The colored lights aren't for the motor, they're for the people. Red means "STOP! DON'T STICK YOUR FINGERS IN HERE! THE POWER IS ON!!!" I usually get a few folks who thing that the pilot lights should be traffic signals for the motor. BTW, when I was working for GE, I went through their training program for 12 weeks. We had 1 guy who INSISTED that the pilot lights should be like traffic signals. After a few instances of "fixing" the training equipment to match his interpretation of reality, he got dragged into the Director's office and was told: 1. You're wrong; everybody needs to be on the same page. 2. Changing the colored bezels is dangerous to the other students and can get someone killed. 3. If I hear about ONE more incident, you're fired before you even graduate. I don't necessarily have an issue with any convention, but everybody needs to respect it when it's made. Electrons go the wrong way, 3-way switches go in 2 places, single phase can have 1 hot or 2; we don't need to be 100% correct, but we need to agree to disagree or someone will get hurt.
It's similar to the color codes of wiring...there are many different standards.
Pilot light len's colors differ according to industry. See NFPA-79 for some examples. It has a complete list. Ones I can think of are: Amber = Running Red = Stopped or abnormal condition White = Status
The equipment built where I work (HVAC equipment) uses green for run and red for fail. We also tag all lights and put the lens color on the prints. I guess it comes down to paying attention to what you are working on.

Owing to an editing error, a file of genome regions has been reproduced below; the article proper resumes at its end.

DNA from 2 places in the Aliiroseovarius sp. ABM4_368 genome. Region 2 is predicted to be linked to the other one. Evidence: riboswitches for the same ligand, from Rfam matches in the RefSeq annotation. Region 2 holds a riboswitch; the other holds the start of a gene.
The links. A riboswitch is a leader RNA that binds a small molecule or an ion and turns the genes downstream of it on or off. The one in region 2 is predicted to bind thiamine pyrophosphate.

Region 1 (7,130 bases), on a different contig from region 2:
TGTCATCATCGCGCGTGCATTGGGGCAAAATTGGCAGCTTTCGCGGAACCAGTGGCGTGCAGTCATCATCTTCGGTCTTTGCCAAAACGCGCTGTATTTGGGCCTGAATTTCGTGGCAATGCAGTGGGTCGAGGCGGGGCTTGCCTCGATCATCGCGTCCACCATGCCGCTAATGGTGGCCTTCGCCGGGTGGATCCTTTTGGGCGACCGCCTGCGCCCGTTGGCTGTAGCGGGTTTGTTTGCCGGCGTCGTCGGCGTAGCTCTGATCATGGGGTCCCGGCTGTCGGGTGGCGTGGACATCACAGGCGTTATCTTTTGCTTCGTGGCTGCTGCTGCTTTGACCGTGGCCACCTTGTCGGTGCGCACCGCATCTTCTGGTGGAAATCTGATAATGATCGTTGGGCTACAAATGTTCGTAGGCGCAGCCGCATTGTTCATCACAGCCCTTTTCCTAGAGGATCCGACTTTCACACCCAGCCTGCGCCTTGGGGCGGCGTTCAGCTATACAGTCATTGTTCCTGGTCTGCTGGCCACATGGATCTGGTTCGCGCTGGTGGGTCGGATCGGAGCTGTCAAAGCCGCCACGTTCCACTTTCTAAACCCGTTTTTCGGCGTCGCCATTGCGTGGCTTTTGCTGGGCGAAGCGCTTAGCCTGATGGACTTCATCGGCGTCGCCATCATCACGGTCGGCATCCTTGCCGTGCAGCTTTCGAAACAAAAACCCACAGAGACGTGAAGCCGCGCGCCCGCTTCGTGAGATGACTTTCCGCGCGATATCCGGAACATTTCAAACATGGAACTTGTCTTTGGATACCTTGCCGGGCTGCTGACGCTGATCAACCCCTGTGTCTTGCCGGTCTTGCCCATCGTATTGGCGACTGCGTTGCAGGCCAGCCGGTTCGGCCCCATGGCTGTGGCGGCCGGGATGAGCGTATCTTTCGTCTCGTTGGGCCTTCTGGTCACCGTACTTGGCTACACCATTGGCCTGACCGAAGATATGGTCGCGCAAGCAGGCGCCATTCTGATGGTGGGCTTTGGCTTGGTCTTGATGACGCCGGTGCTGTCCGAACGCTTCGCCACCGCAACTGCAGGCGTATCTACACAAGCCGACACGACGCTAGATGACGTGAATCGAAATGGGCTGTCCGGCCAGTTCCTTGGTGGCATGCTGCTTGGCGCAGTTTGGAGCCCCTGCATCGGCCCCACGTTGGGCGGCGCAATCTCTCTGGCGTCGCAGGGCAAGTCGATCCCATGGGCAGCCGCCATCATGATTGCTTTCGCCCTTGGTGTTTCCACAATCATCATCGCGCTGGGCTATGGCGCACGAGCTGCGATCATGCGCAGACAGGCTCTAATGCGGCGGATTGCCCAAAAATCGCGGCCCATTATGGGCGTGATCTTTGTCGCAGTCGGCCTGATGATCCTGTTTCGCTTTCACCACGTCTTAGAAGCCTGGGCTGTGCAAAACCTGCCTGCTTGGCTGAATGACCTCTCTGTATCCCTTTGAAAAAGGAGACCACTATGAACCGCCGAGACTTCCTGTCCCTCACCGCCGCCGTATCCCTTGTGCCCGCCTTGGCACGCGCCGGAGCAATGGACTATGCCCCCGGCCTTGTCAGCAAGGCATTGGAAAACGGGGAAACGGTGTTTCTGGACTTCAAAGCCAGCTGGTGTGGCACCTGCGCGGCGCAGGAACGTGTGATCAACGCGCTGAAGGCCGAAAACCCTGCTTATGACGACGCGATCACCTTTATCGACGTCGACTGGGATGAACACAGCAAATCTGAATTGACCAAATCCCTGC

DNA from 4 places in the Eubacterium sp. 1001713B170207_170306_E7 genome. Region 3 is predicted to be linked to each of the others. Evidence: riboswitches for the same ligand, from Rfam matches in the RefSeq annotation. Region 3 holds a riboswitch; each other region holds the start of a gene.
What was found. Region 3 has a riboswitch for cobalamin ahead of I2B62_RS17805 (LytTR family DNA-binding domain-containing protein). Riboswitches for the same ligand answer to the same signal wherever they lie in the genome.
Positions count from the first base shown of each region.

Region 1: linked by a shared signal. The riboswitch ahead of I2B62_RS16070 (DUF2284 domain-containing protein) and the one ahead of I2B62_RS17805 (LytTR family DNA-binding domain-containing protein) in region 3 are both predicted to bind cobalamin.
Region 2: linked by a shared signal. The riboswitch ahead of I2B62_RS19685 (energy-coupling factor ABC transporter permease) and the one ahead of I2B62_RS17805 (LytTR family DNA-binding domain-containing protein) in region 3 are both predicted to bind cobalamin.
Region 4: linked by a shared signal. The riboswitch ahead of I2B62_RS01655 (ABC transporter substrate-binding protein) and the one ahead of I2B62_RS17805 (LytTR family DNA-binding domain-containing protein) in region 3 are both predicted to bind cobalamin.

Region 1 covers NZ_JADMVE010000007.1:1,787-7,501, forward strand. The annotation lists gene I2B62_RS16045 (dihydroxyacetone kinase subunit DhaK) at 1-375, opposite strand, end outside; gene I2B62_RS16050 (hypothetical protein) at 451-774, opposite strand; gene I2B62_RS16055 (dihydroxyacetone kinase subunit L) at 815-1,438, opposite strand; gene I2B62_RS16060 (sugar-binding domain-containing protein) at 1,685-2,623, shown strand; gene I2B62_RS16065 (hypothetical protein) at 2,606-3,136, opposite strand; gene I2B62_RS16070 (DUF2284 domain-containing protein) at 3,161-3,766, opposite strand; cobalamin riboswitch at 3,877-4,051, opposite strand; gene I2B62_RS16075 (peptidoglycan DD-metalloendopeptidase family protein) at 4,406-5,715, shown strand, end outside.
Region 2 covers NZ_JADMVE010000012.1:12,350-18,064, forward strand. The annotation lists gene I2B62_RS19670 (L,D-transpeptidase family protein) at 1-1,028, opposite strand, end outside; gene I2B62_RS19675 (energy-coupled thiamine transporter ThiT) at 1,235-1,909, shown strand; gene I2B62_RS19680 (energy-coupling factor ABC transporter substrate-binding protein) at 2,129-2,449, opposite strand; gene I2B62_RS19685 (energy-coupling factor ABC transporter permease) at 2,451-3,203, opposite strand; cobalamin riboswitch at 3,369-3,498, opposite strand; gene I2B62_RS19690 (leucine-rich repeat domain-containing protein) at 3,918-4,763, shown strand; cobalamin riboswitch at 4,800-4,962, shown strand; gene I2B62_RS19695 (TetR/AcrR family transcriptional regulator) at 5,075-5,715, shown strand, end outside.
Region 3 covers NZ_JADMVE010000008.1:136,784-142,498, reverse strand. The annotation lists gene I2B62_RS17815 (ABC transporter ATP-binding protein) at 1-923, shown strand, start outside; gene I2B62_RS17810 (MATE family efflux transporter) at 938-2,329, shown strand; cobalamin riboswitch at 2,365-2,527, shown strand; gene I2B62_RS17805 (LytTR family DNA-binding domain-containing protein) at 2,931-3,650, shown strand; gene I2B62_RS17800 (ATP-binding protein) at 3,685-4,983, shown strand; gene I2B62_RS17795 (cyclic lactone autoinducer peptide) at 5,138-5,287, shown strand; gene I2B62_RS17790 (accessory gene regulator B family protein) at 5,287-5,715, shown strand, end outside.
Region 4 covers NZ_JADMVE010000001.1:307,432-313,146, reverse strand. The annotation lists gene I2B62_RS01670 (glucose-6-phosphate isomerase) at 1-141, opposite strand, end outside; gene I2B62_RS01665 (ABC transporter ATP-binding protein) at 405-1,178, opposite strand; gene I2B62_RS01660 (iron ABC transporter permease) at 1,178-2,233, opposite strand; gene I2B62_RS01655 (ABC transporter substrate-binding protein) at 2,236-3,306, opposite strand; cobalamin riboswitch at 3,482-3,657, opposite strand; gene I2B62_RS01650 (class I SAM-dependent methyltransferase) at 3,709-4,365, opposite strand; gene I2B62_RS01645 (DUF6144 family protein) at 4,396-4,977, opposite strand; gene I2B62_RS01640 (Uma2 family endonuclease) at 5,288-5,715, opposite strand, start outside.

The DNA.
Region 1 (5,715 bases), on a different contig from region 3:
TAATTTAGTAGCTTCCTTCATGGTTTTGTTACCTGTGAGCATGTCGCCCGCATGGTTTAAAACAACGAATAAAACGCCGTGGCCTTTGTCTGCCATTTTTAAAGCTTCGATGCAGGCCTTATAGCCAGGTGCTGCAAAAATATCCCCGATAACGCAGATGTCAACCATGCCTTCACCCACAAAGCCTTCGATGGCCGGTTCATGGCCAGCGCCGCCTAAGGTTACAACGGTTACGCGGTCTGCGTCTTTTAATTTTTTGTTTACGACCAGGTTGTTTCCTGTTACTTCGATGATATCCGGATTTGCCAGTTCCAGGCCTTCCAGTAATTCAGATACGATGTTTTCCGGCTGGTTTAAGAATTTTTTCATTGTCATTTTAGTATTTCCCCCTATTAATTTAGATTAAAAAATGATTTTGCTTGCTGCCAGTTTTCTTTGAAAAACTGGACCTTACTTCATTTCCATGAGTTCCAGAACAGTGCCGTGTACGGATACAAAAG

Dr. Electron,I know exactly what you mean.We have a new plant with Square D Model 6 mcc's Just the standard manual/off/auto selector switch and one red pilot light that comes on when the starter closes.If you press the pilot light cover with the selector switch in the off position it will light up for a self test.I haven't checked to see if can be wired as a momentary contact but thats what people take it for and believe they jogging the motor when they press it.Also a burnt out light can easily be mistaken for a stopped motor. I'm almost positive that Allen Bradly at one time or still does used Green for start and red for stop.Could be Westinghouse though. When i worked in a panel shop we color coded the lights as bill described but if we had more than one light they all got permanently tagged. I have to agree with amber or green for running and red for stopped simply because every operator/maintenance guy knows a red button means stop and logically surmises a red light to be stopped.Green means go and amber caution so...In fact i have seen fwd/rev motor starter buss pluggs come factory wired like a stop light ready to be racked and wired. It's not so much for us as them because the day you trust idiot light could be your last when trouble shooting an unfamiliar machine. Just MHO. cheers
[This message has been edited by frank (edited 02-22-2006).]
They aren't always that way. It's not too unusual for the colors to be reversed. In our system we have them both ways. I've seen the plans and the dern engrs have speced them both ways. Plans approval people approve them and the confusion begins. Same for lighting contactors.
I seem to recall reading several threads elsewhere (maybe the Engineering Tips forum?) on this subject, and the conclusion being that there is no particular standard for red and green equating to run and stop/on or off. Different industries and plants seem to use different schemes.